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DGeM written by Fr Philip Heng, S.J

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written by Fr Philip Heng, S.J


The Mode of Life of Priests

That priests, through the modesty and humility of their lives, commit themselves actively to a solidarity with those who are most poor.

Jesus institutes the Sacrament of Priesthood at the Last Supper, when He gave His Body and Blood to His Apostles. Every Catholic priest looks on this moment as the foundation of that ministry in which he has a share. Jesus very consciously chose to make clear this institution’s inner meaning by performing an extraordinary act of humility and love at that same meal. Jesus washed the Apostles’ feet.

Peter’s reaction shows the radical humility of Jesus’ choice. “You shall never wash my feet.” Jesus’ action contradicted Peter’s expectations of the relationship between a teacher and disciple. He perceived how much Jesus was putting off His glory, as it were, and demonstrating clearly that He “came not to be served, but to serve.” Jesus’ self-effacing posture is directly linked to the meaning of the Eucharist – to His Body, which is given up for us. Jesus’ gift did not stop at washing the Apostles’ feet; no, He would walk willingly to the Cross for all of them, for all of us – poor, abandoned, and unattractive in the world’s eyes.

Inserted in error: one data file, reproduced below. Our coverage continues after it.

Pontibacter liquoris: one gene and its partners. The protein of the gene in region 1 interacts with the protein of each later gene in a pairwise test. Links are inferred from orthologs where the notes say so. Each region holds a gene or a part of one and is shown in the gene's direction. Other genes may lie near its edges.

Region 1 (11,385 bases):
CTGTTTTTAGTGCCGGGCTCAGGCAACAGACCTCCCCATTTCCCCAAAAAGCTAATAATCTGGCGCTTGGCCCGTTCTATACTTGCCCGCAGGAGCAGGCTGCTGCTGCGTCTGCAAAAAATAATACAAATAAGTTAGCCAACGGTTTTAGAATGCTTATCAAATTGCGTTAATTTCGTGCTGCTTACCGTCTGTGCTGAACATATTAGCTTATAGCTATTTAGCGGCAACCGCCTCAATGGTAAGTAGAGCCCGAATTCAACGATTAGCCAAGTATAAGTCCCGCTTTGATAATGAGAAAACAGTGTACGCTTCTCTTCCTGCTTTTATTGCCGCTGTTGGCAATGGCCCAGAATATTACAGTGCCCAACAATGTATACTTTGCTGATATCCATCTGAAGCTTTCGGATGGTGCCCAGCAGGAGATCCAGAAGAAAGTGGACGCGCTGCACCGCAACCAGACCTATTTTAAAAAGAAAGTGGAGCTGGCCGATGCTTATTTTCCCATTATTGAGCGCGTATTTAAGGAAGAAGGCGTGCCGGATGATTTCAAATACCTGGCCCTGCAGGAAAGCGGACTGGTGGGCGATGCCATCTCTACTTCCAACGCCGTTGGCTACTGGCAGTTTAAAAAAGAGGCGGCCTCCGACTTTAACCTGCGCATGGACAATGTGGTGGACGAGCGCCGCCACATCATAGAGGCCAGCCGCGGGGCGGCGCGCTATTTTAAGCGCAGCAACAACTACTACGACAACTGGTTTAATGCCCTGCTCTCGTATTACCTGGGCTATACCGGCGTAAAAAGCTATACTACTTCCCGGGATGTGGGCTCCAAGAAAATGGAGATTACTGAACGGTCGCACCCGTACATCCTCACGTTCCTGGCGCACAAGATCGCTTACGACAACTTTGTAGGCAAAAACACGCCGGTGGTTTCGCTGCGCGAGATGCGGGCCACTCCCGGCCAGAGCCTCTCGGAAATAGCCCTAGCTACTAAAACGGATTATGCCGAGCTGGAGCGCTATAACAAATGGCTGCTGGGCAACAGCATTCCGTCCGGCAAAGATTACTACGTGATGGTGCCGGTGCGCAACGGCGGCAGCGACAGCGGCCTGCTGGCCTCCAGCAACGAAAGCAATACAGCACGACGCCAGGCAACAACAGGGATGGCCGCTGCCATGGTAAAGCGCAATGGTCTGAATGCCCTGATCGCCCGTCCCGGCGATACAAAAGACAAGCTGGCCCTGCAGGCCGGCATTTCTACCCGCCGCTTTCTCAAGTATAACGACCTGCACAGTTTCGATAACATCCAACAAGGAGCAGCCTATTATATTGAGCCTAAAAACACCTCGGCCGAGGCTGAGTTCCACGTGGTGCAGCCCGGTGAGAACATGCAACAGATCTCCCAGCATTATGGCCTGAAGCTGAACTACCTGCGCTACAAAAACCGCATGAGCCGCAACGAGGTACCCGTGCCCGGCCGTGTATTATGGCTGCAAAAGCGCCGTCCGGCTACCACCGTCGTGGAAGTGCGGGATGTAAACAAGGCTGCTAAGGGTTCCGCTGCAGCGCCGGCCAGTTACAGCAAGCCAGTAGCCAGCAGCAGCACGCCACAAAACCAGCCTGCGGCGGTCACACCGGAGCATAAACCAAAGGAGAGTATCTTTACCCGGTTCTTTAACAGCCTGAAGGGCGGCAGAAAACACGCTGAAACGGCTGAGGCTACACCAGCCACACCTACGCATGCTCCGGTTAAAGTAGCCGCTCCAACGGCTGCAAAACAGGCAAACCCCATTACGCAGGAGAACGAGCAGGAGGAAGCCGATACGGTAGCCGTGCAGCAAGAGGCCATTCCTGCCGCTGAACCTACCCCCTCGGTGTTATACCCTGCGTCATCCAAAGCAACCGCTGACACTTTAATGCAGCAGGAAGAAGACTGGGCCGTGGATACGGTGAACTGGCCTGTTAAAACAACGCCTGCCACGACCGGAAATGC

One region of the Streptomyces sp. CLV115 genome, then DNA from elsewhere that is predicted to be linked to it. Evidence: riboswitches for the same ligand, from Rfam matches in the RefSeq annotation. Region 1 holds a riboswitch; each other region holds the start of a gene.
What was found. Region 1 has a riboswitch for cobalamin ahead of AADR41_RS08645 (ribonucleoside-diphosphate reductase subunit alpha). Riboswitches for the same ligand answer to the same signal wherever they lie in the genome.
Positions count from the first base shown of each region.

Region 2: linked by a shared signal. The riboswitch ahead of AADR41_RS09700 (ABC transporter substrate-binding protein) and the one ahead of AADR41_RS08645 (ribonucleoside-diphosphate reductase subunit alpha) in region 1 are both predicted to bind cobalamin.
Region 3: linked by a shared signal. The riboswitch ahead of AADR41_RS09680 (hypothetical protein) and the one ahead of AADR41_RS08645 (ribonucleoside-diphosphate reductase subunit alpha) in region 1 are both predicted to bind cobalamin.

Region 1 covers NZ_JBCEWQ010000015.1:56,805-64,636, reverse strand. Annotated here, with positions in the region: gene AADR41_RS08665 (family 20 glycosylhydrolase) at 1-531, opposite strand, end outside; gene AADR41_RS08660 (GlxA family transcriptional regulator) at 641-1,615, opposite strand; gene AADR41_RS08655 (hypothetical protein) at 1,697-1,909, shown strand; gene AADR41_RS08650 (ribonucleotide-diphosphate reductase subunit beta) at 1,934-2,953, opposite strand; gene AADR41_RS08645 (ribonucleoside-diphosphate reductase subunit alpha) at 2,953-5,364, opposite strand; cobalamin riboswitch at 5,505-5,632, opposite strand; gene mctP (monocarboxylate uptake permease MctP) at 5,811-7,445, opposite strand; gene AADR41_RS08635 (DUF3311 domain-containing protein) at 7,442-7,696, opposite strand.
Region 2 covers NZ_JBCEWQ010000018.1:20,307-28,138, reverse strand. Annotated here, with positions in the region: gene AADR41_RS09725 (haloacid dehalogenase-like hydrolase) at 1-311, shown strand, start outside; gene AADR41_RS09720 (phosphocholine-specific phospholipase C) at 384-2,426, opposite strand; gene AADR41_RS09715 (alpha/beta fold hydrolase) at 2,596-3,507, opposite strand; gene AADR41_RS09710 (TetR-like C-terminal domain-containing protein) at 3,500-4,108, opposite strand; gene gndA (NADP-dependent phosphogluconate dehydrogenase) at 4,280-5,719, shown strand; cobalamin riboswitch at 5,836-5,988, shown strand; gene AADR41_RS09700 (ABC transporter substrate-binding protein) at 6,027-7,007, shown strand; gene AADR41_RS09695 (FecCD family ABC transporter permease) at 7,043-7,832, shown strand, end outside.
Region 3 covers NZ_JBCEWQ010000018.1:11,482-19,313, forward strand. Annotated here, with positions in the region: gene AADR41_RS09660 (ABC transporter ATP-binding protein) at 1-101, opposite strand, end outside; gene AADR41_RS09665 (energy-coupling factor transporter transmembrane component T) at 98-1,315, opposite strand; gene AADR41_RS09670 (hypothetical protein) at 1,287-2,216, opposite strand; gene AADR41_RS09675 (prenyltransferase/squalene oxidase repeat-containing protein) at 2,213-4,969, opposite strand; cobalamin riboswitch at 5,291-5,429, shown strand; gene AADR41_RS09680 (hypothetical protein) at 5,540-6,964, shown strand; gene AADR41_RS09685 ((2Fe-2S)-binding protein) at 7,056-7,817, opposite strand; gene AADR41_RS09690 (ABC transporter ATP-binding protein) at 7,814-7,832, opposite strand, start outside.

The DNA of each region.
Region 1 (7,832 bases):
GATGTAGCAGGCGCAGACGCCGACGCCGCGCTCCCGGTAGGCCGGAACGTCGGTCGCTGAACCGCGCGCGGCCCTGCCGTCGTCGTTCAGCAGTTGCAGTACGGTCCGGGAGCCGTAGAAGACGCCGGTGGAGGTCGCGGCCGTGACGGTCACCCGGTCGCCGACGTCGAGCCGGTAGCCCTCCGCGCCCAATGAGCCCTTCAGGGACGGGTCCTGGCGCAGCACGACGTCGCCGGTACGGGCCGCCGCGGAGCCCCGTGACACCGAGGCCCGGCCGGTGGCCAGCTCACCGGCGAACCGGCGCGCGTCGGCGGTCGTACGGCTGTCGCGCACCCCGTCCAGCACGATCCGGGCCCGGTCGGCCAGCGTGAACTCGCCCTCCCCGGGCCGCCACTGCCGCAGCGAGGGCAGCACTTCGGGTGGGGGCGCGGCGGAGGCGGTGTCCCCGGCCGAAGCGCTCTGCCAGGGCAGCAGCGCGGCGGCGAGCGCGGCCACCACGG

Every priest is called to make his own Jesus’ words, “This is my Body which is given for you,” not only during the Eucharist, but in every aspect of life. Jesus’ every act was coherent with what He preached, and His giving Himself in the Eucharist totally harmonious with His own self-emptying for all. Jesus puts aside His glory, becomes a servant to the Apostles, and – in doing so – in an astonishing way reveals who He is. For a priest, as for all Christians, the gifts of modesty, humility, and poverty come through the Paschal Mystery, in which Christ became a servant and called us to do the same.

– Fr. Andrij M. Hlabse, SJ


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